2 February 2019 | silvio-mitsubishi
Although the main theme of the film is religious apostasy, it is nowhere near as deep and solemn as that might imply. Free-thinking philosophy student Gonzalo has decided he wants to leave the Catholic Church for various reasons, some religious, some more profane. He starts the process in the correct way but becomes caught in a Catch-22 / The Trial / Schrödinger's cat world, with no clear way out. Worse, his decision brings him into conflict with his mother, who has carefully maintained the fiction that he is academically successful, while his intelligence will not allow him to give the exam answers that will confer his qualification after years of knockbacks. Alongside this run parallel stories of romance and an uplifting relationship with a boy he tutors.
I notice that the lead actor was responsible for the original idea, and wonder how much of his real history he has plundered. This could help explain the slightly unconvincing way that women seem irresistibly drawn to him. There are a few other flaws and undeveloped ideas, such as a scene that stops abruptly before he wakes with a start in the back of a car, leaving a vague thought that perhaps what went before was a dream. His tutee's mother is not happy that he lends the child a dictionary, saying he should make do with the one supplied by his school, but is later delighted when Gonzalo gives him a new dictionary of his own. We can overlook these things and take comfort that our protagonist was not made into a 'slacker' cliché.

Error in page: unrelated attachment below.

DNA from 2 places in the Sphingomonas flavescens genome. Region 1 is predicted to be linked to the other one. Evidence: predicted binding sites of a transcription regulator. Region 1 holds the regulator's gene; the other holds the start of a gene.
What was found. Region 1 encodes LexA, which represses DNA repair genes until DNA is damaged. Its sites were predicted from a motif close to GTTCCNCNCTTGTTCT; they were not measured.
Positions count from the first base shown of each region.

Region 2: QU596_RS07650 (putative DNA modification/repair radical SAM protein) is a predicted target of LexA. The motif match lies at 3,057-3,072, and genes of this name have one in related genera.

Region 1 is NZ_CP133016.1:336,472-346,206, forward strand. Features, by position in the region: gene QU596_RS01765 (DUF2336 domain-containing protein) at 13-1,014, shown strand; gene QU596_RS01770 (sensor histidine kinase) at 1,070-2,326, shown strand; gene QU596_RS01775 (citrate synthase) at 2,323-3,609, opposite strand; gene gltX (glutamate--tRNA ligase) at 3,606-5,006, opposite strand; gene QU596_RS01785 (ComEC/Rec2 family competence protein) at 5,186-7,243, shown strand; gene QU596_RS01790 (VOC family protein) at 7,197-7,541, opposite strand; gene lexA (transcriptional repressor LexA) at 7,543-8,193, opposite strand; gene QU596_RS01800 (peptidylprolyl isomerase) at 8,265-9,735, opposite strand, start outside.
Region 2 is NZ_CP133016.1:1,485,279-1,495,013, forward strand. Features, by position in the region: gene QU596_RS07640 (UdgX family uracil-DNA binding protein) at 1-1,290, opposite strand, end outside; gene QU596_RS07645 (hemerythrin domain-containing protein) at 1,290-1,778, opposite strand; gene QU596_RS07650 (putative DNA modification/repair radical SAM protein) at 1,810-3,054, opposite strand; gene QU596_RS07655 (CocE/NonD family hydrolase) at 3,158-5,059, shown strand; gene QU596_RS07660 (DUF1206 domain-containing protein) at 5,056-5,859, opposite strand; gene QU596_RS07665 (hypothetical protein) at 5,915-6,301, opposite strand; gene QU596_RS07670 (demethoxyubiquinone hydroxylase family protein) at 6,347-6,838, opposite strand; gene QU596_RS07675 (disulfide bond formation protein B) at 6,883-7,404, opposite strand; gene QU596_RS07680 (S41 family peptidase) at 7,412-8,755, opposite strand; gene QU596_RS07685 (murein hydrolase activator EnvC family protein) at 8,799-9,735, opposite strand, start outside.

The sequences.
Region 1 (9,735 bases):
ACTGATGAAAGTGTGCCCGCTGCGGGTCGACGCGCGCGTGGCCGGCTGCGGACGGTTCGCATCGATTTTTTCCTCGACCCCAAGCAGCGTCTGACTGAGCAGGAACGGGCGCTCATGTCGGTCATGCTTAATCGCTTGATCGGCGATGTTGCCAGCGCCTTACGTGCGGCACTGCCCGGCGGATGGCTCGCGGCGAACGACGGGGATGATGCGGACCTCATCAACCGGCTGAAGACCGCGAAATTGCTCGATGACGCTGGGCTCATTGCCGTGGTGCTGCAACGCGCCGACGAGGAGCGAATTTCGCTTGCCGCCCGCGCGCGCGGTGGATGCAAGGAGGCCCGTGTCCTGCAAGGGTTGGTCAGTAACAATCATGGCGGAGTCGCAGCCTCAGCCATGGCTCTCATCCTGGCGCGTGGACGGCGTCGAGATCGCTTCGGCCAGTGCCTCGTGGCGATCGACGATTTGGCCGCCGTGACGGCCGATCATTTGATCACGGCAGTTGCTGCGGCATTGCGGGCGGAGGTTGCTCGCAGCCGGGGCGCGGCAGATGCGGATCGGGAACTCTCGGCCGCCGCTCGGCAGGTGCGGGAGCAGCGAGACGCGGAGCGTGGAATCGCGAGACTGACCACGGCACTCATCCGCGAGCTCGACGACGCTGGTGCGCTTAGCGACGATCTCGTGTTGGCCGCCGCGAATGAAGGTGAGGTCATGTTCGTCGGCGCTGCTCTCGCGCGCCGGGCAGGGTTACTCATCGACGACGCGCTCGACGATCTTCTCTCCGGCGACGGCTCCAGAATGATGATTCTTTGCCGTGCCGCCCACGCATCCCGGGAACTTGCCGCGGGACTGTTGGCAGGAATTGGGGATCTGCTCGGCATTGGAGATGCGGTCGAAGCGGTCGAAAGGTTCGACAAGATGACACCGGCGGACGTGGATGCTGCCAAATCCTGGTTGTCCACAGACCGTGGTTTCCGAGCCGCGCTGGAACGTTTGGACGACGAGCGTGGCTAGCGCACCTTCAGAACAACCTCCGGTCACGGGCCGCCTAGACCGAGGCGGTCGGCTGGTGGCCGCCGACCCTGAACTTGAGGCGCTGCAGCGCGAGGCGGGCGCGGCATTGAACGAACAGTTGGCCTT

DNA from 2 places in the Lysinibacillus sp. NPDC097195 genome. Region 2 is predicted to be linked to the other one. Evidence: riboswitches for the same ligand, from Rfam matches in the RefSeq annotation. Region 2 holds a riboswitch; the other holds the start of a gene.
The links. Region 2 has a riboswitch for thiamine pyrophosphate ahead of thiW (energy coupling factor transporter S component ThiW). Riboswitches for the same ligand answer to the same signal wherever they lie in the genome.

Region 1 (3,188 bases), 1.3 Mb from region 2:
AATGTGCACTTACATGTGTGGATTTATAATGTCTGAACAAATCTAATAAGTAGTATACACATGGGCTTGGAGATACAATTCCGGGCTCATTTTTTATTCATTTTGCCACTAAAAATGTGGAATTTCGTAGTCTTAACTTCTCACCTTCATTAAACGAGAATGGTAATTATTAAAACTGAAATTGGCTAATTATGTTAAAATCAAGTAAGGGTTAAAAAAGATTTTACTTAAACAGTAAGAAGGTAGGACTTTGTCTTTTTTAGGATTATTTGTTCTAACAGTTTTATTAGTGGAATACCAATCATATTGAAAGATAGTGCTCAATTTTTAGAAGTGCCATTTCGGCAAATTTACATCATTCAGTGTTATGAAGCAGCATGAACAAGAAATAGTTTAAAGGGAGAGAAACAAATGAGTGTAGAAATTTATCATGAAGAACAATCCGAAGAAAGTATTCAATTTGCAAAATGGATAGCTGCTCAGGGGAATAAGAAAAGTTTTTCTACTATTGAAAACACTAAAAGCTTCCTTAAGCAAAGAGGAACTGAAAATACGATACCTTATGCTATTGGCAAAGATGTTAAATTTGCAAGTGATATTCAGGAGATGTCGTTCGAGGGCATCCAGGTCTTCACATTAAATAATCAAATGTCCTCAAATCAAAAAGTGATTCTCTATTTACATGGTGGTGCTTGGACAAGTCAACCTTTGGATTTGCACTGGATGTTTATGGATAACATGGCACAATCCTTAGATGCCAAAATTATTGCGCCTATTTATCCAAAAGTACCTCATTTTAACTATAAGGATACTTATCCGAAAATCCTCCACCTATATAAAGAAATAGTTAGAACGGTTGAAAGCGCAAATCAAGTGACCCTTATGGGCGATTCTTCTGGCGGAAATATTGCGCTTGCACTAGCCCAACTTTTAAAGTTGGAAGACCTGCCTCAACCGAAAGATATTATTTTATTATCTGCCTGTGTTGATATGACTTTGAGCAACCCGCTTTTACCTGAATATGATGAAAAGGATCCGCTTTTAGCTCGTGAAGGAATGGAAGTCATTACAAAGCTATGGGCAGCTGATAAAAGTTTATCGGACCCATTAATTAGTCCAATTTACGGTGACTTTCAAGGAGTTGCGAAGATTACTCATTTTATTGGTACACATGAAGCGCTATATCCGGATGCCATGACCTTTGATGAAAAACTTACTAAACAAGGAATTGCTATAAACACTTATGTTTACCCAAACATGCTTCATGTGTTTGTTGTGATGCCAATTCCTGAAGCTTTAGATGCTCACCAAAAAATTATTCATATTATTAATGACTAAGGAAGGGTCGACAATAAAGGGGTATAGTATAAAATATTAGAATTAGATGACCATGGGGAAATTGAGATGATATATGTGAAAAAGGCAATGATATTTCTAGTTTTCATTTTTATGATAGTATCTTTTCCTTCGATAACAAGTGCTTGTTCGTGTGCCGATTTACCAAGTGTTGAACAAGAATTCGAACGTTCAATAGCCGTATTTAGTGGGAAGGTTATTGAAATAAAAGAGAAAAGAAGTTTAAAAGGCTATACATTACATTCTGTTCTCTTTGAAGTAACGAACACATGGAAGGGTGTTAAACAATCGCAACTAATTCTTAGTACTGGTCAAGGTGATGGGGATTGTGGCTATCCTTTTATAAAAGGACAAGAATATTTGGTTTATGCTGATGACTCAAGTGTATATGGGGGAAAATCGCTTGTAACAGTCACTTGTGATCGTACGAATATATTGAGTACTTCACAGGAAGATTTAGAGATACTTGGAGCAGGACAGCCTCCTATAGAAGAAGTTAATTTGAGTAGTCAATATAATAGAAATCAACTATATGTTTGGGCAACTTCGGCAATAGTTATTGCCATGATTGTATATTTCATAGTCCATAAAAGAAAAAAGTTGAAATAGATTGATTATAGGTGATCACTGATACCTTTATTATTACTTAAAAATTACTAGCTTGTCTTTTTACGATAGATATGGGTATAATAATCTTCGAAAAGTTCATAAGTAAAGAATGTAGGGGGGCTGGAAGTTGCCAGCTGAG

At eighty minutes, the film does not outstay its welcome and seldom drags despite its leisurely pace. There is little to dislike, unless you find the religious aspect challenging. Gonzalo's mother is the only unsympathetic character, but we can understand her motives even if we disagree.
Overall, an easy film to enjoy and a low-key ending that nonetheless invites a quiet cheer under our breath and lets us walk away happy.